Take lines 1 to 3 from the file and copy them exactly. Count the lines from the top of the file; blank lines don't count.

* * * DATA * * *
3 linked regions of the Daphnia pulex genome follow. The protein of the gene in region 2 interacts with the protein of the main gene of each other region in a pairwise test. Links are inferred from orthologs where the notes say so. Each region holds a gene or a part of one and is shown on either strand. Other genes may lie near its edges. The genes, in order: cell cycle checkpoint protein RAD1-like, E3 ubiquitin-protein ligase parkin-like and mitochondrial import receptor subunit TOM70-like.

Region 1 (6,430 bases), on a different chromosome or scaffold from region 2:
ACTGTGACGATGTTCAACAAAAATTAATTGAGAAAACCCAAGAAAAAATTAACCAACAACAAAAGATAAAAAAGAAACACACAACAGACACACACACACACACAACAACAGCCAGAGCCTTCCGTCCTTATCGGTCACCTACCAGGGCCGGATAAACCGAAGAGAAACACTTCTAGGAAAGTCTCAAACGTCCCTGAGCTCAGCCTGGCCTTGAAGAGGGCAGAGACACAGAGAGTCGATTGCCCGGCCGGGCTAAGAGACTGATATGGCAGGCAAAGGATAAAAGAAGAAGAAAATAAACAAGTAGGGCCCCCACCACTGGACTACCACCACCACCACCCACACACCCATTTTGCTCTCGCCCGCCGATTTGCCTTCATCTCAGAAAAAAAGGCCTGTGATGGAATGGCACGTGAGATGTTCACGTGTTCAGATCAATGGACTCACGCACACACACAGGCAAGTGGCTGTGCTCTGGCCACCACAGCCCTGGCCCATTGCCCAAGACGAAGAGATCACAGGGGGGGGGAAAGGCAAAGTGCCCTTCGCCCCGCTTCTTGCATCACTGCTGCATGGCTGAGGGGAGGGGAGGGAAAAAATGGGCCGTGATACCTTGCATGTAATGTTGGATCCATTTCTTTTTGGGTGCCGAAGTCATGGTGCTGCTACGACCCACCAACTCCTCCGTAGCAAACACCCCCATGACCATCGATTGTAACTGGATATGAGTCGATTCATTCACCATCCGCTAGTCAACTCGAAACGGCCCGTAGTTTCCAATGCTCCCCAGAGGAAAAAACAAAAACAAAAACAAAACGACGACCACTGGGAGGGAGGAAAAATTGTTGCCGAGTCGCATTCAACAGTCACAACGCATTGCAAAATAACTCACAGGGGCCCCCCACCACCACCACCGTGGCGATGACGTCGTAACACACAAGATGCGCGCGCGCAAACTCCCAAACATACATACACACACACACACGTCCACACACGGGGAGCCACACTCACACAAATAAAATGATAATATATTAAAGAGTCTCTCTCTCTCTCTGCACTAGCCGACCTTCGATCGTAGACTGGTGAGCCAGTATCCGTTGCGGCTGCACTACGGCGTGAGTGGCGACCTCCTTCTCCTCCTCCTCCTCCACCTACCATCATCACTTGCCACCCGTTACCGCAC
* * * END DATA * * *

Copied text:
3 linked regions of the Daphnia pulex genome follow. The protein of the gene in region 2 interacts with the protein of the main gene of each other region in a pairwise test. Links are inferred from orthologs where the notes say so. Each region holds a gene or a part of one and is shown on either strand. Other genes may lie near its edges. The genes, in order: cell cycle checkpoint protein RAD1-like, E3 ubiquitin-protein ligase parkin-like and mitochondrial import receptor subunit TOM70-like.

Region 1 (6,430 bases), on a different chromosome or scaffold from region 2:
ACTGTGACGATGTTCAACAAAAATTAATTGAGAAAACCCAAGAAAAAATTAACCAACAACAAAAGATAAAAAAGAAACACACAACAGACACACACACACACACAACAACAGCCAGAGCCTTCCGTCCTTATCGGTCACCTACCAGGGCCGGATAAACCGAAGAGAAACACTTCTAGGAAAGTCTCAAACGTCCCTGAGCTCAGCCTGGCCTTGAAGAGGGCAGAGACACAGAGAGTCGATTGCCCGGCCGGGCTAAGAGACTGATATGGCAGGCAAAGGATAAAAGAAGAAGAAAATAAACAAGTAGGGCCCCCACCACTGGACTACCACCACCACCACCCACACACCCATTTTGCTCTCGCCCGCCGATTTGCCTTCATCTCAGAAAAAAAGGCCTGTGATGGAATGGCACGTGAGATGTTCACGTGTTCAGATCAATGGACTCACGCACACACACAGGCAAGTGGCTGTGCTCTGGCCACCACAGCCCTGGCCCATTGCCCAAGACGAAGAGATCACAGGGGGGGGGAAAGGCAAAGTGCCCTTCGCCCCGCTTCTTGCATCACTGCTGCATGGCTGAGGGGAGGGGAGGGAAAAAATGGGCCGTGATACCTTGCATGTAATGTTGGATCCATTTCTTTTTGGGTGCCGAAGTCATGGTGCTGCTACGACCCACCAACTCCTCCGTAGCAAACACCCCCATGACCATCGATTGTAACTGGATATGAGTCGATTCATTCACCATCCGCTAGTCAACTCGAAACGGCCCGTAGTTTCCAATGCTCCCCAGAGGAAAAAACAAAAACAAAAACAAAACGACGACCACTGGGAGGGAGGAAAAATTGTTGCCGAGTCGCATTCAACAGTCACAACGCATTGCAAAATAACTCACAGGGGCCCCCCACCACCACCACCGTGGCGATGACGTCGTAACACACAAGATGCGCGCGCGCAAACTCCCAAACATACATACACACACACACACGTCCACACACGGGGAGCCACACTCACACAAATAAAATGATAATATATTAAAGAGTCTCTCTCTCTCTCTGCACTAGCCGACCTTCGATCGTAGACTGGTGAGCCAGTATCCGTTGCGGCTGCACTACGGCGTGAGTGGCGACCTCCTTCTCCTCCTCCTCCTCCACCTACCATCATCACTTGCCACCCGTTACCGCAC